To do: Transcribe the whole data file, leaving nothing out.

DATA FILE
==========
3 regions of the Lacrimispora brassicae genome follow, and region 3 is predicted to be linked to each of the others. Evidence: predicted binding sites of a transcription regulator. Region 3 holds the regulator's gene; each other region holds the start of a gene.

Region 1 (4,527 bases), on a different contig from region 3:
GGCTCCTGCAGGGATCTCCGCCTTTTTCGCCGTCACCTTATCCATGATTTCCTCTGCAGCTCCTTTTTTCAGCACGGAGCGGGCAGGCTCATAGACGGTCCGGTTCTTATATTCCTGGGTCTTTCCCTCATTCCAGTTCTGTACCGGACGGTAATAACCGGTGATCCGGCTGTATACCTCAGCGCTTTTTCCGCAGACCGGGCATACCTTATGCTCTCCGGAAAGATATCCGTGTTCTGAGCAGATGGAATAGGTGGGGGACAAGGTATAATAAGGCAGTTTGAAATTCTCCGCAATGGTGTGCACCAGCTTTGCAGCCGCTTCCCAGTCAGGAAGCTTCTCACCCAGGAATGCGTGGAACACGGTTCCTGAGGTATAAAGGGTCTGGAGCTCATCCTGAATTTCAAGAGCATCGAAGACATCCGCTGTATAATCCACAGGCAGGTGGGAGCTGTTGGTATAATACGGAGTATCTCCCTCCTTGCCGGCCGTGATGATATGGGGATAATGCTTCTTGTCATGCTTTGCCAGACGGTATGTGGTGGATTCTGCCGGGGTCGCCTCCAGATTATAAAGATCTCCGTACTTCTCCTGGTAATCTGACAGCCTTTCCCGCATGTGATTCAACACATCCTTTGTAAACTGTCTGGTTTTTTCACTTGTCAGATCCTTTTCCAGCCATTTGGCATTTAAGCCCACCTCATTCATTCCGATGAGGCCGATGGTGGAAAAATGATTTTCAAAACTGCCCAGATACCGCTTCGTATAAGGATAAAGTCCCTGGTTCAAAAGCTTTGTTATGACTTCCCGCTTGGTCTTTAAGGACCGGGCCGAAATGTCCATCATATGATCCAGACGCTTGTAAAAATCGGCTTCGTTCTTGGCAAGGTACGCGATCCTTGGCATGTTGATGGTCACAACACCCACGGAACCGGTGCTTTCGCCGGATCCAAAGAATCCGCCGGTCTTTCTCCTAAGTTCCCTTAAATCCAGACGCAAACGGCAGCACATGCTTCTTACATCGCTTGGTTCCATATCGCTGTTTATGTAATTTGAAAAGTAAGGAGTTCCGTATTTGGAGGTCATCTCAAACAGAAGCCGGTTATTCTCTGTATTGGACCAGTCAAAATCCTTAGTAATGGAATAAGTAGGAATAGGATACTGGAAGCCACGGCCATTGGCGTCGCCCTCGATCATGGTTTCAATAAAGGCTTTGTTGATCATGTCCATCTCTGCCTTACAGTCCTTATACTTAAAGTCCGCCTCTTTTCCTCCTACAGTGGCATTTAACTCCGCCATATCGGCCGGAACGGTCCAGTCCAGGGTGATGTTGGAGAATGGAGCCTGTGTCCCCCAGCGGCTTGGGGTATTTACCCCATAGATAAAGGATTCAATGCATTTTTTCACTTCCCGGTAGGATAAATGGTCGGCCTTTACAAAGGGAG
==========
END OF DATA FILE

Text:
3 regions of the Lacrimispora brassicae genome follow, and region 3 is predicted to be linked to each of the others. Evidence: predicted binding sites of a transcription regulator. Region 3 holds the regulator's gene; each other region holds the start of a gene.

Region 1 (4,527 bases), on a different contig from region 3:
GGCTCCTGCAGGGATCTCCGCCTTTTTCGCCGTCACCTTATCCATGATTTCCTCTGCAGCTCCTTTTTTCAGCACGGAGCGGGCAGGCTCATAGACGGTCCGGTTCTTATATTCCTGGGTCTTTCCCTCATTCCAGTTCTGTACCGGACGGTAATAACCGGTGATCCGGCTGTATACCTCAGCGCTTTTTCCGCAGACCGGGCATACCTTATGCTCTCCGGAAAGATATCCGTGTTCTGAGCAGATGGAATAGGTGGGGGACAAGGTATAATAAGGCAGTTTGAAATTCTCCGCAATGGTGTGCACCAGCTTTGCAGCCGCTTCCCAGTCAGGAAGCTTCTCACCCAGGAATGCGTGGAACACGGTTCCTGAGGTATAAAGGGTCTGGAGCTCATCCTGAATTTCAAGAGCATCGAAGACATCCGCTGTATAATCCACAGGCAGGTGGGAGCTGTTGGTATAATACGGAGTATCTCCCTCCTTGCCGGCCGTGATGATATGGGGATAATGCTTCTTGTCATGCTTTGCCAGACGGTATGTGGTGGATTCTGCCGGGGTCGCCTCCAGATTATAAAGATCTCCGTACTTCTCCTGGTAATCTGACAGCCTTTCCCGCATGTGATTCAACACATCCTTTGTAAACTGTCTGGTTTTTTCACTTGTCAGATCCTTTTCCAGCCATTTGGCATTTAAGCCCACCTCATTCATTCCGATGAGGCCGATGGTGGAAAAATGATTTTCAAAACTGCCCAGATACCGCTTCGTATAAGGATAAAGTCCCTGGTTCAAAAGCTTTGTTATGACTTCCCGCTTGGTCTTTAAGGACCGGGCCGAAATGTCCATCATATGATCCAGACGCTTGTAAAAATCGGCTTCGTTCTTGGCAAGGTACGCGATCCTTGGCATGTTGATGGTCACAACACCCACGGAACCGGTGCTTTCGCCGGATCCAAAGAATCCGCCGGTCTTTCTCCTAAGTTCCCTTAAATCCAGACGCAAACGGCAGCACATGCTTCTTACATCGCTTGGTTCCATATCGCTGTTTATGTAATTTGAAAAGTAAGGAGTTCCGTATTTGGAGGTCATCTCAAACAGAAGCCGGTTATTCTCTGTATTGGACCAGTCAAAATCCTTAGTAATGGAATAAGTAGGAATAGGATACTGGAAGCCACGGCCATTGGCGTCGCCCTCGATCATGGTTTCAATAAAGGCTTTGTTGATCATGTCCATCTCTGCCTTACAGTCCTTATACTTAAAGTCCGCCTCTTTTCCTCCTACAGTGGCATTTAACTCCGCCATATCGGCCGGAACGGTCCAGTCCAGGGTGATGTTGGAGAATGGAGCCTGTGTCCCCCAGCGGCTTGGGGTATTTACCCCATAGATAAAGGATTCAATGCATTTTTTCACTTCCCGGTAGGATAAATGGTCGGCCTTTACAAAGGGAG